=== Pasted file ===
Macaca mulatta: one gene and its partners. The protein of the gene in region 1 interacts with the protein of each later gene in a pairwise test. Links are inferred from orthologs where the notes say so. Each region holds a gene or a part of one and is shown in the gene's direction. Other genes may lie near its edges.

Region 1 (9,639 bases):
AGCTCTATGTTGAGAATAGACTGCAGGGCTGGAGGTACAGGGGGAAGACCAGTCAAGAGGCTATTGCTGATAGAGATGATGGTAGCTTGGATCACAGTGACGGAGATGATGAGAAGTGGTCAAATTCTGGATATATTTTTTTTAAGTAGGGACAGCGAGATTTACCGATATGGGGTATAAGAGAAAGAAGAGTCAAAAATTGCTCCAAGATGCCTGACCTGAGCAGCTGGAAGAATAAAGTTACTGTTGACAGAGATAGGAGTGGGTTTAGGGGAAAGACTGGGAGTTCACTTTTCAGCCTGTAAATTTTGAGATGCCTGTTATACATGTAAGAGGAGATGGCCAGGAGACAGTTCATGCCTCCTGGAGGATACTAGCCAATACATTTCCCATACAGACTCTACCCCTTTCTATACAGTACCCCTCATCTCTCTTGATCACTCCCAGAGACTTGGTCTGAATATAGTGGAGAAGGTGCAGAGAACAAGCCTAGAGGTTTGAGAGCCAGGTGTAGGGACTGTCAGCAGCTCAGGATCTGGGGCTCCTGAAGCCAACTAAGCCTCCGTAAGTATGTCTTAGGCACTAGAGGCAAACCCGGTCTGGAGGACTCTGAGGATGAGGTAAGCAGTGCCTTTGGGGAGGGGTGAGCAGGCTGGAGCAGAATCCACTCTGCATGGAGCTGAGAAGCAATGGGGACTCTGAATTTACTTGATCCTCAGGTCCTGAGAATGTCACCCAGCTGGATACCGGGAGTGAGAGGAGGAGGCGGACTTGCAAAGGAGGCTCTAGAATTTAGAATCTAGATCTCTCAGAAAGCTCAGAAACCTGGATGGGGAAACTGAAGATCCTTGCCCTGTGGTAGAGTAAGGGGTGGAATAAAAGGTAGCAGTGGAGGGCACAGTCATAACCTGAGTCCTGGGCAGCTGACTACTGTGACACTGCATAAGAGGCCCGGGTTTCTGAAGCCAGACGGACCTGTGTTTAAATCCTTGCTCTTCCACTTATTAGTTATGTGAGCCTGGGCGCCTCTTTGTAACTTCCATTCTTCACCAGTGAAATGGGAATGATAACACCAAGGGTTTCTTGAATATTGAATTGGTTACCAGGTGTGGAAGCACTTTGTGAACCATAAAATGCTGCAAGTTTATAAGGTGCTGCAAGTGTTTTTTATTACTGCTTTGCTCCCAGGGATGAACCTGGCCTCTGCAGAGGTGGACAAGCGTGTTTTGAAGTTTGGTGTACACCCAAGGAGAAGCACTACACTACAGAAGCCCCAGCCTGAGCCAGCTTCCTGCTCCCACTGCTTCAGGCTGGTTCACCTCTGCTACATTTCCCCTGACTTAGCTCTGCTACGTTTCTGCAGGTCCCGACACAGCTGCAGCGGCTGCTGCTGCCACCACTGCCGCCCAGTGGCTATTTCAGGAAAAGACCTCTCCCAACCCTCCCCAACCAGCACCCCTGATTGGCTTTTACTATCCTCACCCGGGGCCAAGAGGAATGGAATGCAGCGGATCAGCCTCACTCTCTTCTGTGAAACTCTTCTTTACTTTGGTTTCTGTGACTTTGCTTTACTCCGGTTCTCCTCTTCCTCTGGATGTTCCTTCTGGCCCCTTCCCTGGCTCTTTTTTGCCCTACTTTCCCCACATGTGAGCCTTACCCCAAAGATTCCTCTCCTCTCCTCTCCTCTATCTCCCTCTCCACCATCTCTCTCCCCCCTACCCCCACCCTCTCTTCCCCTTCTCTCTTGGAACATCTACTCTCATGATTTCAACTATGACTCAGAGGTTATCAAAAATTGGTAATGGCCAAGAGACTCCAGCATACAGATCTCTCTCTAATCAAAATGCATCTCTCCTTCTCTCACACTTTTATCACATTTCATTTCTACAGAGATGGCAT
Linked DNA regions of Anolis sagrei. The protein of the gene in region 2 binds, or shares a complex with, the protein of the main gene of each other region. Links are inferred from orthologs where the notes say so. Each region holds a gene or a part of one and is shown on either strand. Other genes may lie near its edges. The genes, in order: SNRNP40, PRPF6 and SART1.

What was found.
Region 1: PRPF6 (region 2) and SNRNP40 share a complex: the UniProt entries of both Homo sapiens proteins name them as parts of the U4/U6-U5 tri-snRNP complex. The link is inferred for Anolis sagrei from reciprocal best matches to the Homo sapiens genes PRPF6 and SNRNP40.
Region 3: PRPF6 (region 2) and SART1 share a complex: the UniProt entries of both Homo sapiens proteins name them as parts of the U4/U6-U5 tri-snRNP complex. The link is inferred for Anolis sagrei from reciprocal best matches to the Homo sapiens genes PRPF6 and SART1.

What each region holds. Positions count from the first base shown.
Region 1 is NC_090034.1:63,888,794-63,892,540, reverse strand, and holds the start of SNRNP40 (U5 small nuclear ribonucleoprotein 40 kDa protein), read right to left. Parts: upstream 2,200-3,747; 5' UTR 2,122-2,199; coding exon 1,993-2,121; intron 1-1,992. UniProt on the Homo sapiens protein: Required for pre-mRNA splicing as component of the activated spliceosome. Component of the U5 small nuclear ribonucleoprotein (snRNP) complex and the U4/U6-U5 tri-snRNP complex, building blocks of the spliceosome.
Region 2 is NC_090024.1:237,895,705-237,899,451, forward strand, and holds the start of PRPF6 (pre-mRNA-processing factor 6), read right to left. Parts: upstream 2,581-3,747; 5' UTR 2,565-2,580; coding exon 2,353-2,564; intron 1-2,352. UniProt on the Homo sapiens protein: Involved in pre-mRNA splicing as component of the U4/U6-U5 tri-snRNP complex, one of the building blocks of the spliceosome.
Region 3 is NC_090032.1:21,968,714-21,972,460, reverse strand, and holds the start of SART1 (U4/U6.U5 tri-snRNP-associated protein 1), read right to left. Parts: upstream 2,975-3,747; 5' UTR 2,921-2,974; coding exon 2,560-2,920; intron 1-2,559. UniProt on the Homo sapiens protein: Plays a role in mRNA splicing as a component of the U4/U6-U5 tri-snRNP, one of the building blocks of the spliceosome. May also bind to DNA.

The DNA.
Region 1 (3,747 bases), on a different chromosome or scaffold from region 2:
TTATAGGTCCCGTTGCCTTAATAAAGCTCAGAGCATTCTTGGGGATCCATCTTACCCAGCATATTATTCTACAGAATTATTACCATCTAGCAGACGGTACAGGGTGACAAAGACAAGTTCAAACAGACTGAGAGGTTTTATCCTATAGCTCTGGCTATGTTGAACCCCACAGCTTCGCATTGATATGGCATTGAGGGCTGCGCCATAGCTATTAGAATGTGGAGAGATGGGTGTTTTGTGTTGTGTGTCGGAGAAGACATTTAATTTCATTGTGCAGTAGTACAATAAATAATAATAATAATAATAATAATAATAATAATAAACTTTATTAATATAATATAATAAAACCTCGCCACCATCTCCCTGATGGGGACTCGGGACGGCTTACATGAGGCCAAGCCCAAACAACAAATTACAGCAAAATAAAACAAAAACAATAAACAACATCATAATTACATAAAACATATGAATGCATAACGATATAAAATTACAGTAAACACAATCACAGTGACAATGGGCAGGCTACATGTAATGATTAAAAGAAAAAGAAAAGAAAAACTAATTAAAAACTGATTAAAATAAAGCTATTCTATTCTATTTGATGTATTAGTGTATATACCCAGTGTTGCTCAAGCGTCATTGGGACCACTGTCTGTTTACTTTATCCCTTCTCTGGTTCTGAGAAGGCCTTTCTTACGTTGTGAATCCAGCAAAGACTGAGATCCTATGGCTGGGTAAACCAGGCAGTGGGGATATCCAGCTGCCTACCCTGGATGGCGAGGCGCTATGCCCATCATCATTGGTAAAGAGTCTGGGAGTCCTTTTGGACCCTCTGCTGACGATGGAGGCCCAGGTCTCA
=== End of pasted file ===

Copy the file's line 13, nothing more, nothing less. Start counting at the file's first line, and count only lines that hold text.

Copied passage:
Region 1 (3,747 bases), on a different chromosome or scaffold from region 2: